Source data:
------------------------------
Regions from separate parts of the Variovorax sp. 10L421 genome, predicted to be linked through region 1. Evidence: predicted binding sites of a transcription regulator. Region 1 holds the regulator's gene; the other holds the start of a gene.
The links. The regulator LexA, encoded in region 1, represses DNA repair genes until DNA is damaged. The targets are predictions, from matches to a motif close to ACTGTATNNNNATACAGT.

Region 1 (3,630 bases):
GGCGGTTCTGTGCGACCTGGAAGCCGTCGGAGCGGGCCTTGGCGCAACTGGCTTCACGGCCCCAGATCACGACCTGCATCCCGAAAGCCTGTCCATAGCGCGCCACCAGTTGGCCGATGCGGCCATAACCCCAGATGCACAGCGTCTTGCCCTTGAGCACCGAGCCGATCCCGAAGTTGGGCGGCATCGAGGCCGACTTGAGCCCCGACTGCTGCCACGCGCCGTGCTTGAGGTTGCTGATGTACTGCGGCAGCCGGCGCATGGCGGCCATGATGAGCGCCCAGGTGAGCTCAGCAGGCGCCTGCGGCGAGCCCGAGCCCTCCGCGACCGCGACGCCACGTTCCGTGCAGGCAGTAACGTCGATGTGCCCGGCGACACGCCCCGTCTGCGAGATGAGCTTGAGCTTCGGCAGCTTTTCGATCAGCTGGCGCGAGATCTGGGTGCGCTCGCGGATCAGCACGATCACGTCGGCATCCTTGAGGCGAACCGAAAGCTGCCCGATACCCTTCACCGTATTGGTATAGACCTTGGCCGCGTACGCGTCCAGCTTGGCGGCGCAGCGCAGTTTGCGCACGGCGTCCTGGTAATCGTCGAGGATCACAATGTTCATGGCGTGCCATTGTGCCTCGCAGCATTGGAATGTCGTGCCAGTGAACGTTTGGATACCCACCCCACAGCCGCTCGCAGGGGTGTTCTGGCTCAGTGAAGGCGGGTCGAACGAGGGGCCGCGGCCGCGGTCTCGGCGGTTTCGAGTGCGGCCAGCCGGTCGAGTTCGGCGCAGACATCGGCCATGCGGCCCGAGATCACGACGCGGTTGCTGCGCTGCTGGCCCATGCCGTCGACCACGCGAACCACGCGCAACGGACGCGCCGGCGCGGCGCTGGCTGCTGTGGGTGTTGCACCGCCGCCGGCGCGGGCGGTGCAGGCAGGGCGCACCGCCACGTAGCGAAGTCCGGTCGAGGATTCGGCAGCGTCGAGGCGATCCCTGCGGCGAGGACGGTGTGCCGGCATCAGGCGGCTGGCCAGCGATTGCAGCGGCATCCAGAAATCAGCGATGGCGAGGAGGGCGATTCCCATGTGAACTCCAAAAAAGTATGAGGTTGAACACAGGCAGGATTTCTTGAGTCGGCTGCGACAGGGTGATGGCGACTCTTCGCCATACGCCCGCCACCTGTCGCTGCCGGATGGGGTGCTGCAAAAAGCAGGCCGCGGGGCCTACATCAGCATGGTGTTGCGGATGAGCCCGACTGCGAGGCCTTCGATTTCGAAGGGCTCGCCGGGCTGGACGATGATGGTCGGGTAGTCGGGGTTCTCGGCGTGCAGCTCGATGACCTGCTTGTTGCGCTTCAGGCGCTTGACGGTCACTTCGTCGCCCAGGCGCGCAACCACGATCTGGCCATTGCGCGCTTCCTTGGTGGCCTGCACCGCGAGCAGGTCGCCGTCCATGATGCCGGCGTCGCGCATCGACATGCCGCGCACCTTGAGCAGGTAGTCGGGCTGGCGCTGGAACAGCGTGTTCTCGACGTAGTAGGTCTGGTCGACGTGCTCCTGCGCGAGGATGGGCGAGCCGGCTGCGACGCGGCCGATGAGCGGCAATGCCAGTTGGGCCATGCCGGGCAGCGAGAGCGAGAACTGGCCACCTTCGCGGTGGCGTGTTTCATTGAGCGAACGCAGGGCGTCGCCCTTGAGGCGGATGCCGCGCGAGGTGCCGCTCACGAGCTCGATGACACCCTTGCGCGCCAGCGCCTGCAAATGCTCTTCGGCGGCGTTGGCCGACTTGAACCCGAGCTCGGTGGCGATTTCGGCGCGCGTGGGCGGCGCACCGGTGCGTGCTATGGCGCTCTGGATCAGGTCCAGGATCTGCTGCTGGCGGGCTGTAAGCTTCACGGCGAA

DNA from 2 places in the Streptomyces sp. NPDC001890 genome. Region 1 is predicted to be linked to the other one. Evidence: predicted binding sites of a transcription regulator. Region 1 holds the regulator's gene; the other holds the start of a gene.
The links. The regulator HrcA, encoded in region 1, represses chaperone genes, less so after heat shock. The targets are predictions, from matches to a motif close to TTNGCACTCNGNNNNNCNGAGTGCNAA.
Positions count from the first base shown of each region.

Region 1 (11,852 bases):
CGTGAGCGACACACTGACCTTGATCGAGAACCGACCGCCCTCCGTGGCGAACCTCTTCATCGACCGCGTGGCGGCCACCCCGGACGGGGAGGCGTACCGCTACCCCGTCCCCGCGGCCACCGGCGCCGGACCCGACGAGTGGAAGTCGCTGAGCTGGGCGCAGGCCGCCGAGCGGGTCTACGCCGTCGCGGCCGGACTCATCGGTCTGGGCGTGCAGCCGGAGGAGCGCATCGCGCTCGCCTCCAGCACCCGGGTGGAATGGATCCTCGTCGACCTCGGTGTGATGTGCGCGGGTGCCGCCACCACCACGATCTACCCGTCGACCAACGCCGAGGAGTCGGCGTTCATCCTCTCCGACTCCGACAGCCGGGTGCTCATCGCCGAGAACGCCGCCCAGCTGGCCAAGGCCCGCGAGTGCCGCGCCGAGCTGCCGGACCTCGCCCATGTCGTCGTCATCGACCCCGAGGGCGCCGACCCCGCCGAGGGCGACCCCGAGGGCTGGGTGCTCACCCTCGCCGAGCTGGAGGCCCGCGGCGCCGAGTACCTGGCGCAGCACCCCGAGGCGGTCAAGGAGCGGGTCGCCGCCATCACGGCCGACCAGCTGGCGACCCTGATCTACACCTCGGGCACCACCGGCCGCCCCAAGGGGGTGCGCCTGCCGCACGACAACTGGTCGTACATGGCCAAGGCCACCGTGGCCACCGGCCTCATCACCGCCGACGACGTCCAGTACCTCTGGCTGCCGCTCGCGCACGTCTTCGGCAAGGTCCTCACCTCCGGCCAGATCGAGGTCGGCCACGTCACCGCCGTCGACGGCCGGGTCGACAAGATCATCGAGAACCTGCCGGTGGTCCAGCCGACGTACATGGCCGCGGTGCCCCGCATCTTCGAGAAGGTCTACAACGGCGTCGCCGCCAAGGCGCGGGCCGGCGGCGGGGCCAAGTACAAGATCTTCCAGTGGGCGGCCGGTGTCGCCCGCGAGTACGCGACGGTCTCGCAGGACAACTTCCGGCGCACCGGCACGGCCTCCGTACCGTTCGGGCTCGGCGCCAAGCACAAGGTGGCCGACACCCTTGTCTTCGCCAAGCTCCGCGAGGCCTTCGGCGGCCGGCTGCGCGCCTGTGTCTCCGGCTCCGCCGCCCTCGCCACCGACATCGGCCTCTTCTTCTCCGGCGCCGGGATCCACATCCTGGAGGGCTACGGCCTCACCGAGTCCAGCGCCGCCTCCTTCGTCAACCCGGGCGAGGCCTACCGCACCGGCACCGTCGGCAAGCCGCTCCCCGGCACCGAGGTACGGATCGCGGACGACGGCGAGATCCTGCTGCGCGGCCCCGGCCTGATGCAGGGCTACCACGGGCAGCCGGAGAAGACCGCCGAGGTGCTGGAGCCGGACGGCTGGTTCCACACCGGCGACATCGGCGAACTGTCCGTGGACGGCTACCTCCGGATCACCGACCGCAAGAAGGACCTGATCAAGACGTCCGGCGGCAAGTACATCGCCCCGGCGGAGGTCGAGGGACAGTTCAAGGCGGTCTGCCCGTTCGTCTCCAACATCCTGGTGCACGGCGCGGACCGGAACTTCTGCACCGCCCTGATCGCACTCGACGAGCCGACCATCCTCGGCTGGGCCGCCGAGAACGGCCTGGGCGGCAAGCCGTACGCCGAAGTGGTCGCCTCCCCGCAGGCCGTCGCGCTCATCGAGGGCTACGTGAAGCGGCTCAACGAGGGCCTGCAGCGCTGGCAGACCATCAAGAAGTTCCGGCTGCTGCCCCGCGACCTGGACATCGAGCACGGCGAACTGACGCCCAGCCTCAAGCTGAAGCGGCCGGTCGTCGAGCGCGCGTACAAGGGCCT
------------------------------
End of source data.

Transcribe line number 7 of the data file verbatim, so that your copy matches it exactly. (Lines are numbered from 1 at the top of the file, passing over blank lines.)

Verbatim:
Positions count from the first base shown of each region.